*In the interest of disclosure, Scott Heintzelman’s firm, McKonly & Asbury, is a member firm of my employer, IGAF Worldwide.


Posted in Accounting, Attitudes, Business Development, Law, Leadership, Marketing, Networking, Professional Services, Relationship Building, Uncategorized | Tagged: , , , , , , , , , , , | 3 Comments »

The Need for Speed

Posted by debrahelwig on September 29, 2009

speed demonWow, what a week this has been – and it’s only Tuesday.

My “Debra blew it” factor over the past few days has been a lot higher than normal.  I’ve missed some important stuff. Doing the octopus eight-arm dance of panic, I dialed in late to a super important conference call. I then followed up that bit of brilliance with a typo in an important email. Ai yi yi.

None of this is like me.  And it feels pretty crummy. But I take a tiny bit of comfort in the fact I’m not alone.  The number of blog posts I’ve seen about “mistakes” and “saying sorry” from super smart folks like Chris Brogan and Dianna Huff and the folks at Twitter has been growing by leaps and bounds.

What the heck is going on here?

It’s insidious. It’s ugly. It’s the need for speed.

The darkest downside of the “always on” Internet/Social Media revolution is that we can do stuff a whole lot faster than ever.  We can communicate in nanoseconds. Who needs a well crafted letter to express pleasure (or ire)?  We can tell people exactly what we think in 140 characters, faster than we can even dial a phone.

And because we CAN, we think we HAVE TO. And because we think we HAVE TO, we DO, and then people EXPECT US TO. It’s a vicious cycle.

What happens when we go too fast?

We do dumb stuff. Mistakes, mistakes, mistakes. Yes, they happen. But they happen a lot more when we’re playing whac-a-mole. A recent Stanford University research report showed that using multiple media tools at once resulted in “broad based incompetence…where people are worse at focusing their attention, worse at organizing information, and worse at quickly switching between tasks.” Yikes.

We are inadequately grateful. In the past, good manners taught us to respond to benefactors in a gracious way. No longer. Think about the number of times this week that you responded to the kindness of friends and colleagues with a hasty “gee thanks!” via email or Twitter – or didn’t respond at all, thinking you’d write a longer email when you had the time. The pressure of the clock is dumbing down our interactions; our days seem more fraught with crises and less full of graces.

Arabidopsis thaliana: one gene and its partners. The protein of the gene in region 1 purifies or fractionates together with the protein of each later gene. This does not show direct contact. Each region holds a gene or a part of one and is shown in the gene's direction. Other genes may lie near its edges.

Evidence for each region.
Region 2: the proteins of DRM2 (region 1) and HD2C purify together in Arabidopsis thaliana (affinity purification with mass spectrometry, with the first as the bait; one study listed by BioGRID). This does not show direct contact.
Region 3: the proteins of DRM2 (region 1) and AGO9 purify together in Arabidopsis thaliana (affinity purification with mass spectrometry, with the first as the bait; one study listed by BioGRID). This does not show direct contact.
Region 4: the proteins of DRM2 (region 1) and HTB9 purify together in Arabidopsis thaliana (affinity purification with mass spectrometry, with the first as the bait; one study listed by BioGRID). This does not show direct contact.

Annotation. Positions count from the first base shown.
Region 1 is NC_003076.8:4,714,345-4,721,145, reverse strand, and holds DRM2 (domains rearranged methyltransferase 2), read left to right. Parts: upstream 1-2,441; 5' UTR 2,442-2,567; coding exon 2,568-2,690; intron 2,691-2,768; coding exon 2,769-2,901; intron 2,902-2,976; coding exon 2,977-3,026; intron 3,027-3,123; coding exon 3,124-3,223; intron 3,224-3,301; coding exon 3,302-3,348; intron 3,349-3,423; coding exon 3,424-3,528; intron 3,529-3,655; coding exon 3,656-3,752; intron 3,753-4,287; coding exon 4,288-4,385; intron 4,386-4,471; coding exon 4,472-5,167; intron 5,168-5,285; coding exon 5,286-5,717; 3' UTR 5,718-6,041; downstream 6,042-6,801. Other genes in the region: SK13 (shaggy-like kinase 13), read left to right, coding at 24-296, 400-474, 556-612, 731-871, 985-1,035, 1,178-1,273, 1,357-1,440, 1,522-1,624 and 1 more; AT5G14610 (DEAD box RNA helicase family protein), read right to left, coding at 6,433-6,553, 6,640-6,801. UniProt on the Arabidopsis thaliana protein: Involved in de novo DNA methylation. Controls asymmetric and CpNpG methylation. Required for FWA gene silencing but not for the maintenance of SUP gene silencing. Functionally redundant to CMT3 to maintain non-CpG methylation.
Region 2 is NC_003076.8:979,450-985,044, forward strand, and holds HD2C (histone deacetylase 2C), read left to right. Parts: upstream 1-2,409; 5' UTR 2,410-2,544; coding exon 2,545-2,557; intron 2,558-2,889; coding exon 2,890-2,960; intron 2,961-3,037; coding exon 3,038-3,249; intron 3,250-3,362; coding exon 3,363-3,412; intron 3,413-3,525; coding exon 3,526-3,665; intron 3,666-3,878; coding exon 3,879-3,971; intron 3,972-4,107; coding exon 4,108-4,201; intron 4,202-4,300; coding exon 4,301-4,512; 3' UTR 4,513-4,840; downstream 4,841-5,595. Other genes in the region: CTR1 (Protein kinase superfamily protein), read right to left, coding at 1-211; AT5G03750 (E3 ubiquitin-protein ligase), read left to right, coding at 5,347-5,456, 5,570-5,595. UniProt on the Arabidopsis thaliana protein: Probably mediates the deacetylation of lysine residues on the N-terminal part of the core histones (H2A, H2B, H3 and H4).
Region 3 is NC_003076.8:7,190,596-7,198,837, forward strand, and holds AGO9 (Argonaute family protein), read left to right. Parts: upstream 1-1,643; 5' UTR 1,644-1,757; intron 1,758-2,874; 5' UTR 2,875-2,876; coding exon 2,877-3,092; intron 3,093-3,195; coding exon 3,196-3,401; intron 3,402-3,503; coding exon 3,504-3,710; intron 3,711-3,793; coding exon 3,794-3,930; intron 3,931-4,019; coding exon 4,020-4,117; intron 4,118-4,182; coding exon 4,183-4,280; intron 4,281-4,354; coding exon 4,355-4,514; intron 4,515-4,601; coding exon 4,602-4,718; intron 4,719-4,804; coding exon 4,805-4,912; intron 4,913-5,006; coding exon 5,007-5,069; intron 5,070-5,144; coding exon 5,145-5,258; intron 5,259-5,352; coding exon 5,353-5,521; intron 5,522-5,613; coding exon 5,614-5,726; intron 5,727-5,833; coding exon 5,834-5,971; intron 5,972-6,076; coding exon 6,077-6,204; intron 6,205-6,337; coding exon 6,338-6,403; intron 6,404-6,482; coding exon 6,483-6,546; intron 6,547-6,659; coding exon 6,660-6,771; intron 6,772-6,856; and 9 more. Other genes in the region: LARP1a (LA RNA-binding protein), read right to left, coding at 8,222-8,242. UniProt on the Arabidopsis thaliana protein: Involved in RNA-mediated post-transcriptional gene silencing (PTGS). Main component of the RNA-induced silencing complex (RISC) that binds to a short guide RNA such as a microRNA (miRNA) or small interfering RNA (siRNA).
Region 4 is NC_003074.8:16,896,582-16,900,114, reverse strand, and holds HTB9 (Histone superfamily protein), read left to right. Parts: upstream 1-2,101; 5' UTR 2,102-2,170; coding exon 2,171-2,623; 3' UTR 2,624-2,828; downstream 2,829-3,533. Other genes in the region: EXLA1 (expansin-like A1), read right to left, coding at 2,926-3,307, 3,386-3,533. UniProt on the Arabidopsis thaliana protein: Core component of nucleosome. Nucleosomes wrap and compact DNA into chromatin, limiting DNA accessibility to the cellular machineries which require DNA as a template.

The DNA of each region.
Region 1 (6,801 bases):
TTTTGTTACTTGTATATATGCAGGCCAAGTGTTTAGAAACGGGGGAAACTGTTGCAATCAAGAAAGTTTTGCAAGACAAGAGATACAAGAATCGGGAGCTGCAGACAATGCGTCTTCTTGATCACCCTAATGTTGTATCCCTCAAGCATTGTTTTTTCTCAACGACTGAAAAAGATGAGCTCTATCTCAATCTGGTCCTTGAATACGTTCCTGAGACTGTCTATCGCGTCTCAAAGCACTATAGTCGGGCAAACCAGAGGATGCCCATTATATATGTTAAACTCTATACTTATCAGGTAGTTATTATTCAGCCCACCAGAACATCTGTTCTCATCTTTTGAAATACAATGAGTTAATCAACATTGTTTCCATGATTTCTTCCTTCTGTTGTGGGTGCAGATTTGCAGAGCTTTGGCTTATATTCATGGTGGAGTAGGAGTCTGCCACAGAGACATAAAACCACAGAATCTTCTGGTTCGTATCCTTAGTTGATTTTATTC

We spill the beans.
Dianna Huff tells the story of a lawyer who lost a case because she was overheard talking about it on a cell phone in public. A snarky Facebook post or Tweet in the wrong place or at the wrong time can be a shot heard round the world.  If you’re moving too fast and not thinking hard enough about what you’re saying to whom, you can deep-six yourself as fast as you can type.

None of these things are on purpose. But expectations are high, and the economy is tight, and who can afford to say no to anything our clients or colleagues ask us to do?  So we cram our schedules overfull and assume that technology will help us get everything done in the right order.  We add more tools and pop-up reminders and leave messages for ourselves on our cell phones. We make a to do list to control our multiple to-do lists.

And none of it works.

Especially in professional services, where a single mistake can be the kiss of death. Auditors can’t screw up. Ever. Lawyers, blow it and your client lands in jail or a deal goes bad. Marketers, make a mistake in a firm’s brand campaign, and decades of client loyalty unravel.

Often, quicker just isn’t better.

I’ve done some serious thinking and research on this, and I think I’ve found a way to stop the madness. Leo Babauta of Zen Habits calls it single taskinggetting intentional.

This week, I’m going to take a diligent and critical look at who is making demands on my time. Who are the clients or supervisors who constantly send work in crisis mode? What are the triggers that ignite the firestorms in my workplace? How can I re-align people’s expectations? I plan to get real about urgent versus important versus habitual (we ask for it fast because we can, not because we need to), and prioritize accordingly.

I’m going to make space to do my work WELL, not just quickly.

Going against the public grain – shutting down the speed demons (both real and internal) who constantly up the ante – takes a lot of chutzpah. But making a considered effort to get off the fast track, concentrating on one thing at a time, and saying no to unreasonable demands may do more than aid my sanity. It may work wonders on my career. And I bet it could do yours some good as well.

Who wants to join me? What can you do to silence your inner speed demon?

Photo by nahkahousu (license).

Posted in Attitudes, Leadership, Relationship Building, service | Tagged: , , , , , , , , , | 6 Comments »

A Rock Star Ain’t a Rock Star if the Backup Band Stinks

Posted by debrahelwig on August 20, 2009

rockstarLately, I’ve been having some medical issues. Never fun. Ick, in fact.

So you can imagine how tickled I was when I got a referral to one of the top doctors in the US in my needed specialty. Less than an hour’s drive from home, no less! I thought all my problems were solved. Great care from a brilliant physician, conveniently located. All would be well.

Unfortunately, no.

It’s true, Doctor X is fabulous. She’s brilliant. Top of her game. Amazing diagnostic skills, and even more, a compassionate beside manner. I love her, absolutely I do.